Article

Effect of reduced oxygen tension on chondrogenesis and osteogenesis in adipose-derived mesenchymal cells

Stanford University, Palo Alto, California, United States
AJP Cell Physiology (Impact Factor: 3.67). 05/2006; 290(4):C1139-46. DOI: 10.1152/ajpcell.00415.2005
Source: PubMed

ABSTRACT Recent studies have demonstrated that adipose-derived mesenchymal cells (AMCs) offer great promise for cell-based therapies because of their ability to differentiate toward bone, cartilage, and fat. Given that cartilage is an avascular tissue and that mesenchymal cells experience hypoxia during prechondrogenic condensation in endochondral ossification, the goal of this study was to understand the influence of oxygen tension on AMC differentiation into bone and cartilage. In vitro chondrogenesis was induced using a three-dimensional micromass culture model supplemented with TGF-beta1. Collagen II production and extracellular matrix proteoglycans were assessed with immunohistochemistry and Alcian blue staining, respectively. Strikingly, micromasses differentiated in reduced oxygen tension (2% O(2)) showed markedly decreased chondrogenesis. Osteogenesis was induced using osteogenic medium supplemented with retinoic acid or vitamin D and was assessed with alkaline phosphatase activity and mineralization. AMCs differentiated in both 21 and 2% O(2) environments. However, osteogenesis was severely diminished in a low-oxygen environment. These data demonstrated that hypoxia strongly inhibits in vitro chondrogenesis and osteogenesis in AMCs.

0 Followers
 · 
73 Views
  • Source
    [Show abstract] [Hide abstract]
    ABSTRACT: Adipose-derived stem cells (ASCs) have been found adapted to a specific niche with low oxygen tension (hypoxia) in the body. As an important component of this niche, oxygen tension has been known to play a critical role in the maintenance of stem cell characteristics. However, the effect of O2 tension on their functional properties has not been well determined. In this study, we investigated the effects of O2 tension on ASCs stemness, differentiation and proliferation ability. Human ASCs were cultured under normoxia (21% O2) and hypoxia (2% O2). We found that hypoxia increased ASC stemness marker expression and proliferation rate without altering their morphology and surface markers. Low oxygen tension further enhances the chondrogenic differentiation ability, but reduces both adipogenic and osteogenic differentiation potential. These results might be correlated with the increased expression of HIF-1α under hypoxia. Taken together, we suggest that growing ASCs under 2% O2 tension may be important in expanding ASCs effectively while maintaining their functional properties for clinical therapy, particularly for the treatment of cartilage defects.
    Biochemical and Biophysical Research Communications 05/2014; 448(2). DOI:10.1016/j.bbrc.2014.04.096 · 2.28 Impact Factor
  • Source
    [Show abstract] [Hide abstract]
    ABSTRACT: Non-invasive monitoring of living cells in vivo provides an important tool in the development of cell-based therapies in cartilage tissue engineering. High-resolution magnetic resonance imaging (MRI) has been used to monitor target cell populations in vivo. However, the side-effects on cell function of the labelling reagents, such as superparamagnetic iron oxide (SPIO), are still unclear. This study investigated the effect of SPIO particles on the chondrogenic differentiation of human bone marrow stromal cells (HBMSCs), neonatal and adult chondrocytes in vitro. Cells were labelled with SPIO for 24 h and chondrogenesis induced in serum-free medium including TGFβ3. For labelled/unlabelled cells, viability, morphology and proliferation were determined using CellTracker™ Green and PicoGreen dsDNA assays. The expression of SOX9, COL2A1 and ACAN was investigated using qRT-PCR after 2, 7 and 14 days. The results showed that viability was unaffected in all of the cells but cell morphology changed towards a 'stretched' phenotype following SPIO uptake. Cell proliferation was reduced only for labelled neonatal chondrocytes. SOX9 and COL2A1 expression decreased at day 2 but not at days 7 and 14 for labelled HBMSCs and adult chondrocytes; ACAN expression was unaffected. In contrast, SOX9 and COL2A1 expression were unaffected in labelled neonatal chondrocytes but a decrease in ACAN expression was seen at day 14. The results suggest that downregulation of chondrogenic genes associated with SPIO labelling is temporary and target cell-dependent. Resovist® can be used to label HBMSCs or mature chondrocytes for MR imaging of cells for cartilage tissue engineering. Copyright © 2012 John Wiley & Sons, Ltd.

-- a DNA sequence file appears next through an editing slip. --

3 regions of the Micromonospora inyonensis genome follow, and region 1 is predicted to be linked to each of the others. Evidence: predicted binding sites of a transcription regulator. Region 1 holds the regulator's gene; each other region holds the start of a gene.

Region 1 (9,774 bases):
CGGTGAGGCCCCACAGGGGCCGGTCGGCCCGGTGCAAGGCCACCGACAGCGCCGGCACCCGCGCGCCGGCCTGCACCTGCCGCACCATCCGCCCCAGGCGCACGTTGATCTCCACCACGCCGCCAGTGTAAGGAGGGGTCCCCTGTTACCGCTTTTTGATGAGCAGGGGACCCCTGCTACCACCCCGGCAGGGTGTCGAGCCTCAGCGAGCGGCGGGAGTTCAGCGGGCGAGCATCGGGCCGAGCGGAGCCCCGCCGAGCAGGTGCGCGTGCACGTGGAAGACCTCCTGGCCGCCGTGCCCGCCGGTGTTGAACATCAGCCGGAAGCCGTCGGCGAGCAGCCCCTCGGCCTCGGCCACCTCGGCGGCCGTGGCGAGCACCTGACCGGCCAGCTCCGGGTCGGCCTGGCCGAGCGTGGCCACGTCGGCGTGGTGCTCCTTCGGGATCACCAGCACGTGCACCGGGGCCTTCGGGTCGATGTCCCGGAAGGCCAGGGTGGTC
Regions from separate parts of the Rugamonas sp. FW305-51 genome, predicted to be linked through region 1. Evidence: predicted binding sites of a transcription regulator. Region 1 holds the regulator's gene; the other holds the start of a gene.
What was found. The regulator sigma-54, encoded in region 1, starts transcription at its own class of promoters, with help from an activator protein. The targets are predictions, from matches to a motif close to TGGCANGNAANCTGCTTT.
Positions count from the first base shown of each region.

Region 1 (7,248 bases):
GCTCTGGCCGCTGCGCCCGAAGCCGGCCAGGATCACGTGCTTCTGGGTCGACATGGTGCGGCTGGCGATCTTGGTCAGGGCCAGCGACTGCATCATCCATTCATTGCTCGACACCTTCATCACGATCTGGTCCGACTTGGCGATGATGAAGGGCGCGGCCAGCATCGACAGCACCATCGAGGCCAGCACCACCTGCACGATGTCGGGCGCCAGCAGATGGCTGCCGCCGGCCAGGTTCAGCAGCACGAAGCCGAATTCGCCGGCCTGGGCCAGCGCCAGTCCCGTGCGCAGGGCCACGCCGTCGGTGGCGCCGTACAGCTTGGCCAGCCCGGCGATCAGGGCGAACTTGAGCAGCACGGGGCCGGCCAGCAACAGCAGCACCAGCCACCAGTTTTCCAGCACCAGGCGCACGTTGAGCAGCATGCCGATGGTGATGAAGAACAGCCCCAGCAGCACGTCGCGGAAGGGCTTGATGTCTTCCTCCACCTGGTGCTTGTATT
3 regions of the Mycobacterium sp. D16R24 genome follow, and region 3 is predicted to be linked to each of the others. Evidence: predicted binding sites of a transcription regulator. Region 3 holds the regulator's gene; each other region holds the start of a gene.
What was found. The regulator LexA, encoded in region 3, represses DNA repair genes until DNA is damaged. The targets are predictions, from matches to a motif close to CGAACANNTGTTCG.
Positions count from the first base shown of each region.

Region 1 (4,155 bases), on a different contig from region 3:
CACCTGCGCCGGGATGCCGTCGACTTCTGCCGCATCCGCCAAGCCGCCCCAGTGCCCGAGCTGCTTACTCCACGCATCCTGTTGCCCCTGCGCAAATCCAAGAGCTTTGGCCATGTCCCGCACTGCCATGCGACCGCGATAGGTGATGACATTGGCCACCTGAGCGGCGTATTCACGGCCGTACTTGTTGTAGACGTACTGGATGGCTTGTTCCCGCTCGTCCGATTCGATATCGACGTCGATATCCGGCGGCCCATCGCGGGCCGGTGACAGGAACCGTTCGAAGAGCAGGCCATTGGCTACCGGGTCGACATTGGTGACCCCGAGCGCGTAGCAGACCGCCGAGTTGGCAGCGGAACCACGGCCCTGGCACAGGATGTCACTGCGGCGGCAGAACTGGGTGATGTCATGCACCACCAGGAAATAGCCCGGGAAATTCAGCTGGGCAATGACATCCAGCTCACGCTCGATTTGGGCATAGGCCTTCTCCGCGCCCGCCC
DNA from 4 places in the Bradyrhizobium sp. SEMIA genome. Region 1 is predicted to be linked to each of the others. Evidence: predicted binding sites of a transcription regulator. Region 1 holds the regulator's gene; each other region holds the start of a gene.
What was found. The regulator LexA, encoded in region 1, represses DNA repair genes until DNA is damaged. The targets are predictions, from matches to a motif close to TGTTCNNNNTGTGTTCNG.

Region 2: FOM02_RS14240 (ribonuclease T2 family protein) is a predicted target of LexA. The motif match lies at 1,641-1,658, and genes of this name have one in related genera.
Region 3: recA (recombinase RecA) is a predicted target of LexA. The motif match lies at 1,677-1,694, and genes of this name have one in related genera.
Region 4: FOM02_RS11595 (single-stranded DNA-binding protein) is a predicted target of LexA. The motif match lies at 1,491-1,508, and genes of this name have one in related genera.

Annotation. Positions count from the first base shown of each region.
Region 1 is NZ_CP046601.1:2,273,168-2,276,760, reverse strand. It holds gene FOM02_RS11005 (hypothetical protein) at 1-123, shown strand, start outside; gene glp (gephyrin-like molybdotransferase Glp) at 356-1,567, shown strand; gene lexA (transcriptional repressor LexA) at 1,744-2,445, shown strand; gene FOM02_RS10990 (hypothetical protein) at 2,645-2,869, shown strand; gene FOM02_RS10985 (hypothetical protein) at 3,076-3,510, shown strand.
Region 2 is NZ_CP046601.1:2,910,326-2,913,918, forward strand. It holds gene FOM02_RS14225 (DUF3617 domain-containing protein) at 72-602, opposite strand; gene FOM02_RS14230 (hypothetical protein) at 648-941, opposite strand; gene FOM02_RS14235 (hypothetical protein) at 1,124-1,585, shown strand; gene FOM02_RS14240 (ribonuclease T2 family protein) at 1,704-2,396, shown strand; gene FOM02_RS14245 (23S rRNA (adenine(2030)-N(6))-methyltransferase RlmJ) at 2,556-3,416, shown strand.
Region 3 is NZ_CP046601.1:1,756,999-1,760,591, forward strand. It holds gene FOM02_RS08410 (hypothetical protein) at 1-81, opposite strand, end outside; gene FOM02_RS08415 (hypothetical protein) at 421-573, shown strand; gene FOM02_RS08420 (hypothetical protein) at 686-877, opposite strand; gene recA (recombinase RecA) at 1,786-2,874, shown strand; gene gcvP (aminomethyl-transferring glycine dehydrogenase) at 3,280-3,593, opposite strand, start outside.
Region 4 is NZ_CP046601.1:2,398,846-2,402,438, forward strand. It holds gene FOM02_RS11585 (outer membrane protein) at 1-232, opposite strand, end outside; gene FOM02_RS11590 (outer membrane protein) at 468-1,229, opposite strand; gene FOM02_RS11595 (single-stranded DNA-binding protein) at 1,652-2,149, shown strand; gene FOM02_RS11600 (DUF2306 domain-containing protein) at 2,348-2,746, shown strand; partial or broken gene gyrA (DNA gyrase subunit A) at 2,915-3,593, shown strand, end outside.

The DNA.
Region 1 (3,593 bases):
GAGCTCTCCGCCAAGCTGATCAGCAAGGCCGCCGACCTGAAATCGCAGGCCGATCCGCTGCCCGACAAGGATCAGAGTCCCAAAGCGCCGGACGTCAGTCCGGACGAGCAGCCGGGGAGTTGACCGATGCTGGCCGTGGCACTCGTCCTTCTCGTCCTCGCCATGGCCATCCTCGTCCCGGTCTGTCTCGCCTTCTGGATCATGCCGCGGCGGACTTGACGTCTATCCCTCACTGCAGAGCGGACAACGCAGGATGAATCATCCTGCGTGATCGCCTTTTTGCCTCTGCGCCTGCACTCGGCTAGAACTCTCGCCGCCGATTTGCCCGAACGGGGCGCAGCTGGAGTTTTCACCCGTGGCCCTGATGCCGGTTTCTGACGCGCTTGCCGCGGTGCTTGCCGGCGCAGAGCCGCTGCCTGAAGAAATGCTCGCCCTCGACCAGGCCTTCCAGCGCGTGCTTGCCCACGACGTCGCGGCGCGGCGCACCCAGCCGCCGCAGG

Journal of Tissue Engineering and Regenerative Medicine 06/2013; 7(6). DOI:10.1002/term.544 · 4.43 Impact Factor
  • Source
    [Show abstract] [Hide abstract]
    ABSTRACT: hASCs [human ASCs (adipose derived stromal cells)] proliferate more rapidly in the presence of basic FGF-2 (fibroblast growth factor-2) and Dex (dexamethasone). We have examined the effects of expanding hASCs in media containing these two factors on their chondrogenic differentiation potential. Results show that the addition of FGF-2 and Dex to the expansion medium does not remarkably alter the chondrogenic potential of the cells induced by BMP-6 (bone morphogenetic protein-6), based on chondrogenic gene expression, sGAG (sulfated glycosaminoglycan) accumulation and immunohistochemical observation. This is in direct contrast to previously reported promotion of the osteogenic and adipogenic potential of hASCs by these two factors. Therefore, an expansion medium containing FGF-2, with or without Dex, is appropriate for the fast expansion of hASCs without compromising chondrogenic potential.
    Cell Biology International 02/2012; 36(7):611-5. DOI:10.1042/CBI20110503 · 1.64 Impact Factor

Preview

Download
1 Download